intvw by Junauda Petrus
photo by Béatrice de Géa
I don't intend for this to take on a political tone. I'm just here for the drugs.
-Nancy Reagan, Former First Lady, 1980’s Just Say No campaign
The simple yet defining rhetoric of “Just Say No” was preached in commercials by a trembling and concerned first lady. The D.A.R.E. (Drug Abuse Resistance Education) program was taught to children by cops in the classroom. Crack cocaine had newly arrived on the streets and was mythologized as a shattering kryptonite that destroyed lives at the first hit. The government was going after the petty local drug dealer with mandatory incarceration minimums of exorbitant lengths for non-violent offenses. It was the 1980’s and the government was blowing our high.
Dr. Carl Hart is unique in that his credibility is based just as much in his brilliant findings as a scientist as in his experience as a Black man growing up in a rough part of Miami during the Reagan era. A warm and personable man with rootsy dreads with knowledge in culture and science, Dr. Hart now shares his scientific findings with accessibility, realness and passion seldomly seen in white coats.
Through the validity of scientific proof found in his extensive research, Dr. Hart is working to transform our society’s perceptions around drugs and ultimately change the laws that justify racial profiling and mass incarceration of Black and Latino communities. He shares with Greenroom what inspired his career in pharmacology (the science of drugs), how the decriminalization of all drugs would impact Black and Brown lives, and how future generations should reclaim and redefine their understanding of drugs and their interactions with them.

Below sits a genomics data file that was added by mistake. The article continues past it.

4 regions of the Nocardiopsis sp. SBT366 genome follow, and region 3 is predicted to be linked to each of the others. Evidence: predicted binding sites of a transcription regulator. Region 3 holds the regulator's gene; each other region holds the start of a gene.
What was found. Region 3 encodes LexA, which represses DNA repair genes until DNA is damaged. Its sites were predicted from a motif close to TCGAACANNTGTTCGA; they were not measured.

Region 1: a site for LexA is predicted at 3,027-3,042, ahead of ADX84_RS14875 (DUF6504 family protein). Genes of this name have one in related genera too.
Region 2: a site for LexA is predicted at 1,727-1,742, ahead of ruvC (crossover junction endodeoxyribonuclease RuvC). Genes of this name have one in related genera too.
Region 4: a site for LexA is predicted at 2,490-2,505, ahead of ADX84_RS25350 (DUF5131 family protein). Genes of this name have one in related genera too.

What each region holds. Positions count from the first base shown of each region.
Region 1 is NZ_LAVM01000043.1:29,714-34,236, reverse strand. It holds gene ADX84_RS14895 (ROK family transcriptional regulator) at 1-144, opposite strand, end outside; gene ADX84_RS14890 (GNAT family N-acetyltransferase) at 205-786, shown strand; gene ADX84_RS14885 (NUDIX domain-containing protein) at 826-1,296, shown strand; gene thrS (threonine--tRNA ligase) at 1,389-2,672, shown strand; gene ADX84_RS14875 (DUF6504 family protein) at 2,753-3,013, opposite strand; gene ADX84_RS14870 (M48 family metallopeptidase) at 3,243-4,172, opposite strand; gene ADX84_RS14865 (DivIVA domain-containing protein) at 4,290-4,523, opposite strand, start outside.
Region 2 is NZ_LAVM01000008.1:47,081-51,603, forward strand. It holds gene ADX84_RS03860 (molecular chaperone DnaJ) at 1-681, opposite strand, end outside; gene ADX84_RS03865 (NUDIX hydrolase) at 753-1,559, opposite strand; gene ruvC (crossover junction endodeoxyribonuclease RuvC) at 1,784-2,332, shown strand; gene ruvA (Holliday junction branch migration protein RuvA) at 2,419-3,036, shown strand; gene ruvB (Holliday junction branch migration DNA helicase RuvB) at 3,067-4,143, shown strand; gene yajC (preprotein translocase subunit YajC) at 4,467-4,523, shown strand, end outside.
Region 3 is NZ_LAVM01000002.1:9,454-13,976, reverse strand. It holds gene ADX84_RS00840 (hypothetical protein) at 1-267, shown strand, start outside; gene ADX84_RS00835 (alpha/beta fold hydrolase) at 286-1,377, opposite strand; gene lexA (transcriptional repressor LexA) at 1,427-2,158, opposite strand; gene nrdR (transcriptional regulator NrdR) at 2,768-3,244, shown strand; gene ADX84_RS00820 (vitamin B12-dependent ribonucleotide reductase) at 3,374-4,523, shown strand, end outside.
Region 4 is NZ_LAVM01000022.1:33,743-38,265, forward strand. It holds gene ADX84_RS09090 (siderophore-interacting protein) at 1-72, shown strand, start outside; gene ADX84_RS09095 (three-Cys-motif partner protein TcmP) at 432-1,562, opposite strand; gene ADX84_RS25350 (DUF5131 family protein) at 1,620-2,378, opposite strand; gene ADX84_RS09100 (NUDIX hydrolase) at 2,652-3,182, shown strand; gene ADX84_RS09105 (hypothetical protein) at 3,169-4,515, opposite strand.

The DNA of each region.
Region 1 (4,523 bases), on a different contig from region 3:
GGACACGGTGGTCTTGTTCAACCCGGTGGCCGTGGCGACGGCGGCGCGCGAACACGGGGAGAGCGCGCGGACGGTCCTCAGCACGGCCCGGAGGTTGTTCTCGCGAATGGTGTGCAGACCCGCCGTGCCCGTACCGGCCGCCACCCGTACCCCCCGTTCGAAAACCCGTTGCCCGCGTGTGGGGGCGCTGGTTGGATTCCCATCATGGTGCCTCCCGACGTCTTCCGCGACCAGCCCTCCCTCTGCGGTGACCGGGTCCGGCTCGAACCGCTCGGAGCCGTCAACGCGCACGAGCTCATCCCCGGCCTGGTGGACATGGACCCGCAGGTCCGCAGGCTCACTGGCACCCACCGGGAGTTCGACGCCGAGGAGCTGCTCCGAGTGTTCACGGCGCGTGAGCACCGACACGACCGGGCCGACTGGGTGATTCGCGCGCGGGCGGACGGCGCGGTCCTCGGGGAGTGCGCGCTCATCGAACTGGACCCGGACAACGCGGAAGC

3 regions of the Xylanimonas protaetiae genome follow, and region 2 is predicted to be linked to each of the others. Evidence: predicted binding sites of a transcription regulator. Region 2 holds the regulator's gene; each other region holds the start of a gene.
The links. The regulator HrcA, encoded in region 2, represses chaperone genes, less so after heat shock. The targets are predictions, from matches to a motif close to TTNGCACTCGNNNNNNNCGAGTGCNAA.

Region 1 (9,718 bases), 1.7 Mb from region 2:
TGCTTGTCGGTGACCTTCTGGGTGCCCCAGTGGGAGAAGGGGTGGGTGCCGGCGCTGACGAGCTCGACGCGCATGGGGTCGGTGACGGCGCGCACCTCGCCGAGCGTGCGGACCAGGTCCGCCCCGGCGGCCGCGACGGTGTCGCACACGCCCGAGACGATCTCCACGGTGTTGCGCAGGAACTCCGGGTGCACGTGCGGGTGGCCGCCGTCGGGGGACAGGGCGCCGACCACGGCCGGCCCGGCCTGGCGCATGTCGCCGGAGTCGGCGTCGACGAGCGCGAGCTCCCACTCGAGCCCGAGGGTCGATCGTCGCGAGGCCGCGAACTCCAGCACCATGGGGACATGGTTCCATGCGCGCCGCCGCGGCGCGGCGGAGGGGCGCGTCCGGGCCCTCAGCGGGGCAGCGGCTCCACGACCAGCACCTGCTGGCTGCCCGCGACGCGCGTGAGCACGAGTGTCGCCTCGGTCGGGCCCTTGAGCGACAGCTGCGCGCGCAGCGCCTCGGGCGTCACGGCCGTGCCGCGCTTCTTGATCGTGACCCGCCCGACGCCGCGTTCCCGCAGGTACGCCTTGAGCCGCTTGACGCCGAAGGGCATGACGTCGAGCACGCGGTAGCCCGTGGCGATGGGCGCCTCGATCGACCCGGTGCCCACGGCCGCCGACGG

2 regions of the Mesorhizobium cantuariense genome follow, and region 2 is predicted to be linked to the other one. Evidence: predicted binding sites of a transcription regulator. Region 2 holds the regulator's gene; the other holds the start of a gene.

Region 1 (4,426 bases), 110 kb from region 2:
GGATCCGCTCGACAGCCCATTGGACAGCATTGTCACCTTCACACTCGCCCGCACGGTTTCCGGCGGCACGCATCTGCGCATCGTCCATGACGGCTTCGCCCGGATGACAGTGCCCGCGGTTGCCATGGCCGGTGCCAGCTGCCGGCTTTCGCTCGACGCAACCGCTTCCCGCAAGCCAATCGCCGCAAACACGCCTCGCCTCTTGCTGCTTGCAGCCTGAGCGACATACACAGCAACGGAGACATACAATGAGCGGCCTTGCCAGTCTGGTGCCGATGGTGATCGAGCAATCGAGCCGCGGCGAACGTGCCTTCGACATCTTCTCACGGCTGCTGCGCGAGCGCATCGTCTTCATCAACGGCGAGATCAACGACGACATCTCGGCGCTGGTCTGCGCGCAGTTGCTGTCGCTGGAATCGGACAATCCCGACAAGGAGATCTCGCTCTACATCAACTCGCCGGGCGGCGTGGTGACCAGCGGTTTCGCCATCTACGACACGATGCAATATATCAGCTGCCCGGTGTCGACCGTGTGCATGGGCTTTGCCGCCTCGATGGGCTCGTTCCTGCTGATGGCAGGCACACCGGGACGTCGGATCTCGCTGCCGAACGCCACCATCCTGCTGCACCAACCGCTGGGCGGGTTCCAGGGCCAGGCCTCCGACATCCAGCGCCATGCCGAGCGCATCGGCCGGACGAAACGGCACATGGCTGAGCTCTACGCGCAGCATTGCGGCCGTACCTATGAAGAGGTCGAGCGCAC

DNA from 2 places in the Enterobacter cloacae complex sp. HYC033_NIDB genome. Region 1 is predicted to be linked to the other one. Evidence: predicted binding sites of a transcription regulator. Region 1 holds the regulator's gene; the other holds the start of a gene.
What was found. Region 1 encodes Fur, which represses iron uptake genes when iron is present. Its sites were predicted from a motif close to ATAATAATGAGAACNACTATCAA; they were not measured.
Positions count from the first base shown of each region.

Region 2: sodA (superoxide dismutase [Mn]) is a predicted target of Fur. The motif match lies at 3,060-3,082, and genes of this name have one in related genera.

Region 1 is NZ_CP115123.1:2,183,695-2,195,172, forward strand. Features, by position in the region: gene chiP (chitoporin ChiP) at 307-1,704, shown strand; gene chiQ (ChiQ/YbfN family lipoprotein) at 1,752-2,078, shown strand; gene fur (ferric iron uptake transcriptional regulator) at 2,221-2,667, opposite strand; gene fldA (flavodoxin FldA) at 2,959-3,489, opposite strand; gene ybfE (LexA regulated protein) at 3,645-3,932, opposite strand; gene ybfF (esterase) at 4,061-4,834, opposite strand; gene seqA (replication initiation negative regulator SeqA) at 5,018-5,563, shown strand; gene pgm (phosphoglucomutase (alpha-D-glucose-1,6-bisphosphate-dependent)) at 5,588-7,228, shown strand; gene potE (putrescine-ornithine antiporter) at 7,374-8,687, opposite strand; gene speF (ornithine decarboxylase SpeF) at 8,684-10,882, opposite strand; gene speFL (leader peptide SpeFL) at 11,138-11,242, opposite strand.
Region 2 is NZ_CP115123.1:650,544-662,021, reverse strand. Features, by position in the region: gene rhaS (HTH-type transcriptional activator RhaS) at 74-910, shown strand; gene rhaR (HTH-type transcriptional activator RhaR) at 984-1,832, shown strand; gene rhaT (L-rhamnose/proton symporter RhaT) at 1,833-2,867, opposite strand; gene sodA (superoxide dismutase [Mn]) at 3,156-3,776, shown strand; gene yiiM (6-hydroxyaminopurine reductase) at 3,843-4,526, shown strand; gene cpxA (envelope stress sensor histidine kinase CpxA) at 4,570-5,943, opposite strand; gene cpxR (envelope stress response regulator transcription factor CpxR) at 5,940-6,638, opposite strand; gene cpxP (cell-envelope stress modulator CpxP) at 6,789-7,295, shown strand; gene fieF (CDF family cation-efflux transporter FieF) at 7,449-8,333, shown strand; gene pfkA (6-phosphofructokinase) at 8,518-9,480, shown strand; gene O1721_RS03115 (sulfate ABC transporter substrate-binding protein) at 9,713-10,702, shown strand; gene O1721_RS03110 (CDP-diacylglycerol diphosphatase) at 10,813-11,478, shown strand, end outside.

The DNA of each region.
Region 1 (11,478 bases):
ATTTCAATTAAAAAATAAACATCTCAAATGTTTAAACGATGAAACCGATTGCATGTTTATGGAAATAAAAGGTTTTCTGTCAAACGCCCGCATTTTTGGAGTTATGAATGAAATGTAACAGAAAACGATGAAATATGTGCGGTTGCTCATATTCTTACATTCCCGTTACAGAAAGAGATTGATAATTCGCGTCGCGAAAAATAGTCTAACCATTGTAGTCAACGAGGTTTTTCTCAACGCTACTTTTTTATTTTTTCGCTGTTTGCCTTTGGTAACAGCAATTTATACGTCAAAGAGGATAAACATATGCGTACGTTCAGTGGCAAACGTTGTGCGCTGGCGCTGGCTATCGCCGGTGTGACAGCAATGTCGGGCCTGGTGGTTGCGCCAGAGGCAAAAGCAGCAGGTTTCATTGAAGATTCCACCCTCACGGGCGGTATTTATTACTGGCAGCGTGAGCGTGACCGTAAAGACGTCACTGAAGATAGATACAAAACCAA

Greenroom: You are a scientist who has done extensive and groundbreaking research on the effects of drugs and addiction on people. Additionally, you have first-hand experience with the impact of our nations “war on drugs” from your youth in Miami. How has the intersection of research and cultural experience defined your work and purpose?
Dr. Carl Hart: So I started doing this kind of work because I wanted to contribute to the community. Mainly, I wanted to figure out the neurobiological mechanisms responsible for drug addiction. So I reasoned that if I could solve the drug addiction problem, I could solve the problems that my community and black communities throughout the United States face, because I believed, the main problem was drugs, and if you got rid of drugs, you can deal with poverty and you could deal with crime. I could make a contribution because I had thought that I had done so much harm to the community by being a youth that engaged in petty crime, sold drugs and used drugs and... our society tells us that, that is a major sort of thing. That selling the little drugs in the community is say comparable to the President of the United States not calling racial discrimination where it is at...That does far more harm than someone selling drugs.
GR: I experienced D.A.R.E. where our school actually had cops teaching this curriculum in the classroom. I was taught that drugs were bad, and that they are all bad in the same way. It is interesting to hear the perspective of someone who saw this particular narrative be placed, because as a young person I accepted these opinions on drugs as truth.